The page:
The next play, 'Henry IV', was also peopled with fantastic actors – Jeremy Irons, Julie Walters, Simon Russell Beale, Alun Armstrong – it seems almost churlish to pick a favourite … but I will – Tom Hiddleston. I’ve only seen him on the big-screen, mainly as Loki in ‘Thor’ and ‘The Avengers’; I found his handling of Shakespeare most enjoyable. I particularly enjoyed the scene where he persuades his father that he’s more than a hopeless, carousing layabout who can be depended upon to put down the rebellion. Jeremy Irons as Henry IV reminded me what a great actor he still is; you could feel his pain and frustration as he tried to deal with his wastrel son, a rebellion, his ill-health and his constant worry about the consequences of having seized the throne, totally bypassing the ‘divine right’ bit. Here, it was Alun Armstrong in the role of Northumberland, with his real-life son, Joe, as Henry Percy or Hotspur; with his volatile moods, he was most convincing as the ‘all-praised knight’.

Part 2 was quite emotional, starting with Northumberland’s grief on hearing of his son’s death. The aging king, almost physically weighed down by his worries, finally realising that his son is a worthy successor – I confess to having a bit of a weep when he died – and the prince literally becoming King Henry V, transforming from fun-loving young man to mature leader.

And finally, 'Henry V'. Whereas I remember Branagh’s ‘Henry V’ being more like a war-film, and the St. Crispin’s Day speech so rousing, I wanted to stand and cheer (I may well have done!), this production was more ambiguous. This Henry’s words were more open to interpretation, like he himself wasn’t too sure what he believed in. And yet, it was believable, a king having doubts, wondering if he was doing the right thing in staking his claim, leading his pitifully small army against the much larger, fresher French army. His St. Crispin’s Day speech was delivered to his immediate officers, mainly his kinsmen, not to the whole army, and it was all the more poignant. Later, his somewhat clumsy courtship of the French princess, Catherine, being aware that he was more soldier than lover, was utterly charming. And at the end of all that, to be rudely reminded that this king died a mere 7 years after Agincourt, felled by dysentery!! That left me feeling sad …

Anyway, despite the limited budget, I thought the battle scenes were realistic enough, focussing more on the personal, close-up fights. And from a horse-lover point of view, I was well and truly satisfied – the horse Henry V rode into battle was super-gorgeous and there was at least one Friesian that featured in the other 3 programmes …

'War Horse'

On Thursday, the boys and I went to see ‘War Horse’.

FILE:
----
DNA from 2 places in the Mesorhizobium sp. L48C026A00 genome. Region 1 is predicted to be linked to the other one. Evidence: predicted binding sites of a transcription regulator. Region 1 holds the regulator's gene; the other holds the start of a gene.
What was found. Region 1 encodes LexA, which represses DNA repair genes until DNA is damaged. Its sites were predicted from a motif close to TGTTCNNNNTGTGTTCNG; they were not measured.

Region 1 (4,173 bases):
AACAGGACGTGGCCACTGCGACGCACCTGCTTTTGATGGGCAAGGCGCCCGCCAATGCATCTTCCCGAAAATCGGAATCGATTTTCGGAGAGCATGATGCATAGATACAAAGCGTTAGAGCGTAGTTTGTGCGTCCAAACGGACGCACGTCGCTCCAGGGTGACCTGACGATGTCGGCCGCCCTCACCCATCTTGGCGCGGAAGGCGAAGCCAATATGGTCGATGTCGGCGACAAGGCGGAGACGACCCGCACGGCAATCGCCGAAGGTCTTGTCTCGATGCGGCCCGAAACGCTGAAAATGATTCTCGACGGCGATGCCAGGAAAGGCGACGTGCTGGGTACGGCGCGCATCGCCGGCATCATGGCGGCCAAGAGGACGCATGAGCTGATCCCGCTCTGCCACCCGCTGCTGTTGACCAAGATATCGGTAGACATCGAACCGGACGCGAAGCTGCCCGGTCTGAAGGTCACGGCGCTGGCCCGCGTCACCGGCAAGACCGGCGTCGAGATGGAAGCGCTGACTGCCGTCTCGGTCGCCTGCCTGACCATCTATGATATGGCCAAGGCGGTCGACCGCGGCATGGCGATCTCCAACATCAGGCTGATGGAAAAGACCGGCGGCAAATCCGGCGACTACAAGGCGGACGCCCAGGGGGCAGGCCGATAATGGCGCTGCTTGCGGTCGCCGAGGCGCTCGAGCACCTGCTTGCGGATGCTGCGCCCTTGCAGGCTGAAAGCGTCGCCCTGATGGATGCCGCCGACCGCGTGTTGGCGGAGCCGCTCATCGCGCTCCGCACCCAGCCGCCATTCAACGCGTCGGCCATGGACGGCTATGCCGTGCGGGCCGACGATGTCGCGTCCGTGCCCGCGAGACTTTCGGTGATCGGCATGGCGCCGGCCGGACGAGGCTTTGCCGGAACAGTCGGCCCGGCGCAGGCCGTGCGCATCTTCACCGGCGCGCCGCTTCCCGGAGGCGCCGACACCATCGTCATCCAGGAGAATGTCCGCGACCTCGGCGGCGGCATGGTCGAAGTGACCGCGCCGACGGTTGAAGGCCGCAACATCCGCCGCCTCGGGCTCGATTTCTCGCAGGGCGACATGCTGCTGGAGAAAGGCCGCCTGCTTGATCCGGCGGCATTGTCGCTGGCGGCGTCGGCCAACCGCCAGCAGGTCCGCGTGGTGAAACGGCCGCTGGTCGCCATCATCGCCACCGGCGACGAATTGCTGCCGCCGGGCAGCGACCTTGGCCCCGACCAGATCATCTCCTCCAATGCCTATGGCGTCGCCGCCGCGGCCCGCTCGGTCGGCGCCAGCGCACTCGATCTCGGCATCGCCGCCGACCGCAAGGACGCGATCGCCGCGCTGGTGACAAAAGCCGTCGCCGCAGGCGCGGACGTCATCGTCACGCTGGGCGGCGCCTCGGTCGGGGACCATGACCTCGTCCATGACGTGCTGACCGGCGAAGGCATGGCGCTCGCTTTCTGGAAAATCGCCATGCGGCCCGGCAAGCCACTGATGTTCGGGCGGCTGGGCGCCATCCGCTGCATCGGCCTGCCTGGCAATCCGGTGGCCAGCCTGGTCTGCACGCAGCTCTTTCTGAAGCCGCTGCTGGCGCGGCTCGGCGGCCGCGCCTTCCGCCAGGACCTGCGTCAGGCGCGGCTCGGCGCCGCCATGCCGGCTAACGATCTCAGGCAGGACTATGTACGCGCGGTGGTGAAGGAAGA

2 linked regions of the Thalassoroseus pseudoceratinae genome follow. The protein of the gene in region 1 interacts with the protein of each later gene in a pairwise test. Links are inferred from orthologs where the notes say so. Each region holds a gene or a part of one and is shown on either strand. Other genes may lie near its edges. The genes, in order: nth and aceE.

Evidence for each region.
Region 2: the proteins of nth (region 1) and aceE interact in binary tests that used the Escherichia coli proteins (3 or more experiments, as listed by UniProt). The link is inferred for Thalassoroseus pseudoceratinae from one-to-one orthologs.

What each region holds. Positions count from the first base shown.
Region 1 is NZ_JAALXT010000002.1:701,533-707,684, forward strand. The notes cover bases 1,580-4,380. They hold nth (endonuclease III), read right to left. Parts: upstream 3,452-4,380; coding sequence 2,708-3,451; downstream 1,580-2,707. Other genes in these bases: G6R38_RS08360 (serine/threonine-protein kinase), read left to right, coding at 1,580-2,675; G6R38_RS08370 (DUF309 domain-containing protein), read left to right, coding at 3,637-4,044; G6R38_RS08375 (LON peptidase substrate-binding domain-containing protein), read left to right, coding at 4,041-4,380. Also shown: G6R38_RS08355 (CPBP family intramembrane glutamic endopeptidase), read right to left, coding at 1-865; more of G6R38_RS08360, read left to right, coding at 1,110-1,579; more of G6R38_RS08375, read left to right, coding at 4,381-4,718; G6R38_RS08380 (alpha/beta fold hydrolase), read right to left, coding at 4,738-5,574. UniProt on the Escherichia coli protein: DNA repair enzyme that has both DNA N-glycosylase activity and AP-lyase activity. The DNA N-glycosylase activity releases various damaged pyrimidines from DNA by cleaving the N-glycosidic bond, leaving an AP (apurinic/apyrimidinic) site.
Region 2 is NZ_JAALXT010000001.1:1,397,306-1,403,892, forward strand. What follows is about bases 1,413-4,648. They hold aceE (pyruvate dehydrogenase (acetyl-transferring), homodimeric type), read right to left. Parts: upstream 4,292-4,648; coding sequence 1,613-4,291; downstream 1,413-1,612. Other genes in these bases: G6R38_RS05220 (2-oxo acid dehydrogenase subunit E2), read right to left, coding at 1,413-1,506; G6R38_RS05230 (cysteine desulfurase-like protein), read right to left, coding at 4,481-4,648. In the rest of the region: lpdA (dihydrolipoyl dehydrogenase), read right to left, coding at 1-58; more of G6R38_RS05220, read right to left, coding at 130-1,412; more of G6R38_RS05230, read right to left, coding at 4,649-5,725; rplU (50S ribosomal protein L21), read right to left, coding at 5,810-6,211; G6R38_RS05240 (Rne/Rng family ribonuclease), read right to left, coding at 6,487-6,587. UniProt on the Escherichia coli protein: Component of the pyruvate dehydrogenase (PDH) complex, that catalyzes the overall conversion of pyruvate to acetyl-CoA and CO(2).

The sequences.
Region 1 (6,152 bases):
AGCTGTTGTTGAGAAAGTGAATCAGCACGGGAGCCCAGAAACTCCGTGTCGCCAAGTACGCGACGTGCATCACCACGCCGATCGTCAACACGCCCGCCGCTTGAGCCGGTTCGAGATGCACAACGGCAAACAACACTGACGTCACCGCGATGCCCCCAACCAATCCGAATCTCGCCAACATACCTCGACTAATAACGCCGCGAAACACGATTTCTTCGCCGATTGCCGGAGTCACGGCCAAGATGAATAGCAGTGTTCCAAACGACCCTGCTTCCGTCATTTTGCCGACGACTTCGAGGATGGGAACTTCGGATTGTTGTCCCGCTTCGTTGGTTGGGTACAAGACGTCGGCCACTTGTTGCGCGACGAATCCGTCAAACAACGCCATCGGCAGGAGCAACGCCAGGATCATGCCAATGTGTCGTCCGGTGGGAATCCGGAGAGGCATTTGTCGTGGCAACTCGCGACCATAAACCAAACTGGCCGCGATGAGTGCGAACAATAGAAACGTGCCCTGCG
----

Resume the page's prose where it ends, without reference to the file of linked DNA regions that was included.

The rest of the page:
I have long wanted to go see the stage show but the prices of theatre tickets, not to mention the cost of the 3 of us going up to London, is somewhat daunting. Doesn’t stop me hoping to, one day, still go… In the meantime, I thought the movie could tide us over ;o)

Even though I have the book, I made a point of not reading it so I could immerse myself completely in the story; I’m one of those who prefers not knowing how a story, be it book or movie, will end. To begin with, it was only going to be Liam and me going as Gordon didn’t seem that interested. But, after giving it some thought and realising that there isn’t much ‘out there’ about the First World War, in book or movie form, he decided to come too. Besides, he said, there had to be at least one ‘toughie’ there to support Liam and me, who’d no doubt be blubbing!

I shan’t say too much about the plot, but we enjoyed it. The only human you do empathise with, in my opinion, is Albert, who raises the horse, Joey. The story in the book is told from Joey’s point of view, but we don’t have Joey doing the voiceover in the film (thank heavens!). Instead the story around each human he interacts with forms a mini-plot, as it were. And where I think it works is that Joey, being a horse, is non-judgmental, so you don’t really ‘take sides’ – he’s just with the person, be they English, French or German.

Some critics and movie-goers have criticised the film for being too ‘clean’, but the scenes in the trenches and ‘no man’s land’ were pretty filthy; the only thing lacking is any ‘in-your-face’ blood and gore and blowing up of people/animals. But you don't need all that to get the message across about the horrors of war, which, again in my opinion, the film does manage to do. At their ages, my two are aware of what war is about and some of their games are set in war-zones, but this was enough for them to realise the horrific reality that was the First World War.

Another criticism was about the village where Albert and his family live – apparently it’s too ‘chocolate-boxy’. And yet, we were shown how difficult life is for them, as tenant farmers. And I think the prettiness of the village and ‘life back home’ contrasted sharply with the war zone, where everything seemed to be various shades of grey and black. Even Joey, who’s chestnut with white feet and blaze, was basically black, he was so covered with mud.

I did have a little weep here and there during the film; I noticed Liam root around for his tissue at one point … and there was one scene, which has been shown in the trailers, where Joey is running through ‘no man’s land’ on his own, which really set me off – if I hadn’t had my tissue jammed up against my mouth, I would have been sobbing loudly. And the ‘toughie’ who came to support us – I turned to Gordon at the end of the film and he had tears running down his face!!!